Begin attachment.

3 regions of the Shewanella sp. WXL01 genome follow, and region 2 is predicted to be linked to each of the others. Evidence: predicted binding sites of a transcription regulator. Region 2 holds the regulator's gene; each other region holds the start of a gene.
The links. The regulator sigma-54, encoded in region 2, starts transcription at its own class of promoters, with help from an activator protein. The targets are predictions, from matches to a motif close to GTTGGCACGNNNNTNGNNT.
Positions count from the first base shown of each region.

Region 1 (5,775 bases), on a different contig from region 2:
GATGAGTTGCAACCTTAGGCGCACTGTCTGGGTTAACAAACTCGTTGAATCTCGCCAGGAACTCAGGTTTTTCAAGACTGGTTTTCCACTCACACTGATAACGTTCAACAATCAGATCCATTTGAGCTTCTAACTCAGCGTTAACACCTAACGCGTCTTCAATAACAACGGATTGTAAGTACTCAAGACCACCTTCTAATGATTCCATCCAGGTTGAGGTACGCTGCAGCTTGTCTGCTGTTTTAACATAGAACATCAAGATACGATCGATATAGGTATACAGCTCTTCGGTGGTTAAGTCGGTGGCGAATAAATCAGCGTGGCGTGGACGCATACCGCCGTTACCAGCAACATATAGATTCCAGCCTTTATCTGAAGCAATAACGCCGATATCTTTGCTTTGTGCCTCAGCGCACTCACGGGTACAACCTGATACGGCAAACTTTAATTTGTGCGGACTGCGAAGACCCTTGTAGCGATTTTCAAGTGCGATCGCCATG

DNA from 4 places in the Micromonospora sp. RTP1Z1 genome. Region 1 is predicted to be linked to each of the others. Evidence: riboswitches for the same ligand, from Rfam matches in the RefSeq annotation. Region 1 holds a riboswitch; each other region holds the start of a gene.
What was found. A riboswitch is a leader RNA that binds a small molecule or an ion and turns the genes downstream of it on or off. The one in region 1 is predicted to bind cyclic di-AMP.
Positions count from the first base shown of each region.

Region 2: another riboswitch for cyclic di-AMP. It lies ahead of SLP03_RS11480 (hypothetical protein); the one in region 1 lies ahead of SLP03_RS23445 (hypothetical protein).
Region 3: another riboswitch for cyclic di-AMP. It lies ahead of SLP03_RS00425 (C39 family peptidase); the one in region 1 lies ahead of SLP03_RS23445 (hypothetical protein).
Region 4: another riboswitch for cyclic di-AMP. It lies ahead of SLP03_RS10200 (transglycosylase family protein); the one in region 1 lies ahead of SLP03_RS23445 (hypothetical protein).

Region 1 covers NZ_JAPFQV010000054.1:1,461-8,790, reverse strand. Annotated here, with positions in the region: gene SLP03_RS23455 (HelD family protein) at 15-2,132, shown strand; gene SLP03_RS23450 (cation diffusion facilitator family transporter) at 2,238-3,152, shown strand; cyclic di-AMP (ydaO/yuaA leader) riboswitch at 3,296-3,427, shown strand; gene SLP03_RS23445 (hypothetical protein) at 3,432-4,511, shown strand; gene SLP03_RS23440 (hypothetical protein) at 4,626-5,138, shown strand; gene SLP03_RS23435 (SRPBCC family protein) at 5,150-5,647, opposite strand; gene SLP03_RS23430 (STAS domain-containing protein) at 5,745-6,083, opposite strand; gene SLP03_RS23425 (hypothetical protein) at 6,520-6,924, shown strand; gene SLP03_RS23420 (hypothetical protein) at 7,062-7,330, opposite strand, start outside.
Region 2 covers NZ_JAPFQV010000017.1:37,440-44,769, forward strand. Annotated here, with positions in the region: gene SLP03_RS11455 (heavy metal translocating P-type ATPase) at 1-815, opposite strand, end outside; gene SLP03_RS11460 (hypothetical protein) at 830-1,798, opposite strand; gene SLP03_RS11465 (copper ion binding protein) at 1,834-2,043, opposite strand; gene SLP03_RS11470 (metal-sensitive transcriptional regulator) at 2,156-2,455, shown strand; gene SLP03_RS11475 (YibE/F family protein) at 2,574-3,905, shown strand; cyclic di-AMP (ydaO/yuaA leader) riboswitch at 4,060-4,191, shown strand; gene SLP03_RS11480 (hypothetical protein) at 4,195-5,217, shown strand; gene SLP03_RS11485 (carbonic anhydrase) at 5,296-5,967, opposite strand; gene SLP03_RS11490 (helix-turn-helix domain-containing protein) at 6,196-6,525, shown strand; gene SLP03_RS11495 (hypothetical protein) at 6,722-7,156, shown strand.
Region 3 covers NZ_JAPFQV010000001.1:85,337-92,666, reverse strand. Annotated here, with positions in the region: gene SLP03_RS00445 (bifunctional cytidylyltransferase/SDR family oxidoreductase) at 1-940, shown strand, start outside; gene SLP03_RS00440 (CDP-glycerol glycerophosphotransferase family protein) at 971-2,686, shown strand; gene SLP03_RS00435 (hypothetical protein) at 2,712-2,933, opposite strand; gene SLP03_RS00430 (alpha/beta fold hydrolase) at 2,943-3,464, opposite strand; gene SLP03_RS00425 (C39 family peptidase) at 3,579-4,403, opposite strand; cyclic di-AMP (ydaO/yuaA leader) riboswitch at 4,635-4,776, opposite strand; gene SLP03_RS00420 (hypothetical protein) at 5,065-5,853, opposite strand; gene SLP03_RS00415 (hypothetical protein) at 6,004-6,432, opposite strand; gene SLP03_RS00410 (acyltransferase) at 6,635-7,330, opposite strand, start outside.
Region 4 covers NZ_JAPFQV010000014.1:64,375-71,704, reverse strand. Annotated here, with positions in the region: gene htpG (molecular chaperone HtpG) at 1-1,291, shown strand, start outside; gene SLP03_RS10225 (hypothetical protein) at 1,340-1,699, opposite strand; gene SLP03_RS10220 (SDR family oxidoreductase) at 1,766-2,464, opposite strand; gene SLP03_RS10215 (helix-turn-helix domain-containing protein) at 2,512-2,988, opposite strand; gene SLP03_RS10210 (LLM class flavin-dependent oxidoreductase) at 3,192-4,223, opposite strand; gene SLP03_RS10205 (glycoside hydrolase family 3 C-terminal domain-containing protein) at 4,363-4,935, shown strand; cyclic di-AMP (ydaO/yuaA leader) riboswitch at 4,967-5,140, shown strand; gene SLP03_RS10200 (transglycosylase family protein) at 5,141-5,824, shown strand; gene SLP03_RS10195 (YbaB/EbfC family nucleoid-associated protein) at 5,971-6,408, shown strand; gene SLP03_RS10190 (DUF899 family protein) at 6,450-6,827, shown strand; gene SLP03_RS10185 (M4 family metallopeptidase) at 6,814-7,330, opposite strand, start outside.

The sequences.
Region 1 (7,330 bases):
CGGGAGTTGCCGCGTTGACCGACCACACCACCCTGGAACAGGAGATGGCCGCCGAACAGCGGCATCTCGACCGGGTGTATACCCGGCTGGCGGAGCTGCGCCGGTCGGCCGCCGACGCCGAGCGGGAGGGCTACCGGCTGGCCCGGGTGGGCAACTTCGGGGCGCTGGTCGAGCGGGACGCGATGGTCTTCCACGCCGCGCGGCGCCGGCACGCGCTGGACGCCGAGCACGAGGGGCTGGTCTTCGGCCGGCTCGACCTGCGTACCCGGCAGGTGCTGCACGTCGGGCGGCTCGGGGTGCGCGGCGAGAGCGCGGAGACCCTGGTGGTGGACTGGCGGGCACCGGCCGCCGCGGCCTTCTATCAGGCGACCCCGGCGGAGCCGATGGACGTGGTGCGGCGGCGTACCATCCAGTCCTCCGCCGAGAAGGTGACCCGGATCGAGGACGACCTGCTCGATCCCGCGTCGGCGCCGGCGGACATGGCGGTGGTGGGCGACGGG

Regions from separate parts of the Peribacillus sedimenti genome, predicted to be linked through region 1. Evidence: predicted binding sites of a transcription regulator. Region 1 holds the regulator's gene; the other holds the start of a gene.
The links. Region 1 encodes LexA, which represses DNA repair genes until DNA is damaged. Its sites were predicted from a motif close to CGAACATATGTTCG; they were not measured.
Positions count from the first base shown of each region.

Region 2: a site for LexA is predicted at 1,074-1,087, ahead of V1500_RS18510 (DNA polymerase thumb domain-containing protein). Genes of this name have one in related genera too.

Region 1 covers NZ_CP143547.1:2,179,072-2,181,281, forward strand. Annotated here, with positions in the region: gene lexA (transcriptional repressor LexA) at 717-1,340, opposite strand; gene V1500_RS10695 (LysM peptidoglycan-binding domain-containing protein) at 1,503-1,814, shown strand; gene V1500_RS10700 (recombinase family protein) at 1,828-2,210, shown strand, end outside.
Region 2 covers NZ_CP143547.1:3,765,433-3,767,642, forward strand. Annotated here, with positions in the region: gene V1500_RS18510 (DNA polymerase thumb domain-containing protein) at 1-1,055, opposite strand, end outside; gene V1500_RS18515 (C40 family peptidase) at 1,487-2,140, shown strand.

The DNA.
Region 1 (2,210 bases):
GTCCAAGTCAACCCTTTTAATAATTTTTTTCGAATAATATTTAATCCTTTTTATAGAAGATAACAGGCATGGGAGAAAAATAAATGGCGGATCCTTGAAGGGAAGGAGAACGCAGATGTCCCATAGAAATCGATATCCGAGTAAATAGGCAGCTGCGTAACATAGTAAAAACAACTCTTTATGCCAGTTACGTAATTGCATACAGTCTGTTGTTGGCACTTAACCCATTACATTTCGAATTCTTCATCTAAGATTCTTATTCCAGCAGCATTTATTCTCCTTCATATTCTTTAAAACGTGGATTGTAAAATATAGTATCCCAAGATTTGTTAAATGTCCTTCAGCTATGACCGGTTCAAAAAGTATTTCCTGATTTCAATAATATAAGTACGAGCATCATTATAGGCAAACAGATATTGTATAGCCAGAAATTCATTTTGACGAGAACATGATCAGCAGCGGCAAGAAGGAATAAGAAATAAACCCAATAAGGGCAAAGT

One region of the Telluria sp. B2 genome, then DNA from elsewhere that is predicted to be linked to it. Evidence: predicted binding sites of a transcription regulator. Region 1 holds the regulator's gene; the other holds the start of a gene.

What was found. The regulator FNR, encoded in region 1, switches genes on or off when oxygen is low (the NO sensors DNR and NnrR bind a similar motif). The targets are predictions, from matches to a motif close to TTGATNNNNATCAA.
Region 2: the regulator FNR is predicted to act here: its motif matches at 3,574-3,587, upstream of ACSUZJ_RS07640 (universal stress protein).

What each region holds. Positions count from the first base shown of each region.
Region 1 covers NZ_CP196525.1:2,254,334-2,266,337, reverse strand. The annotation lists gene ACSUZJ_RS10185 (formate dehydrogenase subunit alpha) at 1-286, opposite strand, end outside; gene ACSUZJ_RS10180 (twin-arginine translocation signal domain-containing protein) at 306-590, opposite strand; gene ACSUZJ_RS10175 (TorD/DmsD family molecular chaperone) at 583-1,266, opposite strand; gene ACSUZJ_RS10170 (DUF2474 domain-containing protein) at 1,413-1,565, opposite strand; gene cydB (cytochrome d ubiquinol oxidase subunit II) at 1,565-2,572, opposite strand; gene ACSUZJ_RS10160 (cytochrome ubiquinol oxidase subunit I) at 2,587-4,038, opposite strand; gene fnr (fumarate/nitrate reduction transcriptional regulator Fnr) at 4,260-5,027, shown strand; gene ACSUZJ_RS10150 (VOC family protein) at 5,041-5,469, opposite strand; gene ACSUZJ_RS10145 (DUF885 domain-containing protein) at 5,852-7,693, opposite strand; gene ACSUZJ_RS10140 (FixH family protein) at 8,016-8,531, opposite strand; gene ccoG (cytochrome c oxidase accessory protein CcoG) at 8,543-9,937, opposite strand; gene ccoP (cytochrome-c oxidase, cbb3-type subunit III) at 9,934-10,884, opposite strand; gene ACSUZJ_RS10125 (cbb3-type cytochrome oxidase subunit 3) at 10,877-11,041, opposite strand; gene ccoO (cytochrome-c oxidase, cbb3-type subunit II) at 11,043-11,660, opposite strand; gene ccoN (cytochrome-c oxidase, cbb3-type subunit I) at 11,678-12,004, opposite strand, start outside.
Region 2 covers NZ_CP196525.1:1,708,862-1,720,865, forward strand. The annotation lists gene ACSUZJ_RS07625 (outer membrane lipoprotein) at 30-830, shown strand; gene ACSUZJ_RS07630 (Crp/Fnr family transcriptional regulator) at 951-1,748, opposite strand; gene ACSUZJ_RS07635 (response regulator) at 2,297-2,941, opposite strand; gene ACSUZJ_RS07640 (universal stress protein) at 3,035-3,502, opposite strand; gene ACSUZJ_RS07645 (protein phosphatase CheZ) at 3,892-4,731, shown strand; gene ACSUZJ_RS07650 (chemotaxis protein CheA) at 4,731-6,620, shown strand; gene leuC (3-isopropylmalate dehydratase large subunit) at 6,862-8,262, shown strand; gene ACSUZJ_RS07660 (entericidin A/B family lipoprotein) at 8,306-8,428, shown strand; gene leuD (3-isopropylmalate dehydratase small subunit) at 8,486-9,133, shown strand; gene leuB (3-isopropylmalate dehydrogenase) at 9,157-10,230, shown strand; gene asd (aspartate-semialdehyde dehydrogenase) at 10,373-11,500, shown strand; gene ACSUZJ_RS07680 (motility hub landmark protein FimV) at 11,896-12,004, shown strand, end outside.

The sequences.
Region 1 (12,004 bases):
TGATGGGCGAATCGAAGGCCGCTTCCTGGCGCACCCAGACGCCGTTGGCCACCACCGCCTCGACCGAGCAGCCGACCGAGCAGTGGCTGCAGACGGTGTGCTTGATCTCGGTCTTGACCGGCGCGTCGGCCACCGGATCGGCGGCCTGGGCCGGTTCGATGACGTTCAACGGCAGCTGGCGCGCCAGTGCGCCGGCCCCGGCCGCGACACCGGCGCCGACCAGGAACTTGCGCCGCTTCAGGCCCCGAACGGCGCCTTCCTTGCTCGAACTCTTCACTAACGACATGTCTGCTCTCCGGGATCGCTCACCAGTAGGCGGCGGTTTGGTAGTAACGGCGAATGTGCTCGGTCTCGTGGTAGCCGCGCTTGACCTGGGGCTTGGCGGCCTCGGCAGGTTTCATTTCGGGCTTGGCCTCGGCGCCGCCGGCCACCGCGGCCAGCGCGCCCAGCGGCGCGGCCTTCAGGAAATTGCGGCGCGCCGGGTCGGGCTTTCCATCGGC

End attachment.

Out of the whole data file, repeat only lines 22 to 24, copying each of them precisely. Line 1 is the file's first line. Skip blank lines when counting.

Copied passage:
Region 2: a site for LexA is predicted at 1,074-1,087, ahead of V1500_RS18510 (DNA polymerase thumb domain-containing protein). Genes of this name have one in related genera too.

Region 1 covers NZ_CP143547.1:2,179,072-2,181,281, forward strand. Annotated here, with positions in the region: gene lexA (transcriptional repressor LexA) at 717-1,340, opposite strand; gene V1500_RS10695 (LysM peptidoglycan-binding domain-containing protein) at 1,503-1,814, shown strand; gene V1500_RS10700 (recombinase family protein) at 1,828-2,210, shown strand, end outside.
Region 2 covers NZ_CP143547.1:3,765,433-3,767,642, forward strand. Annotated here, with positions in the region: gene V1500_RS18510 (DNA polymerase thumb domain-containing protein) at 1-1,055, opposite strand, end outside; gene V1500_RS18515 (C40 family peptidase) at 1,487-2,140, shown strand.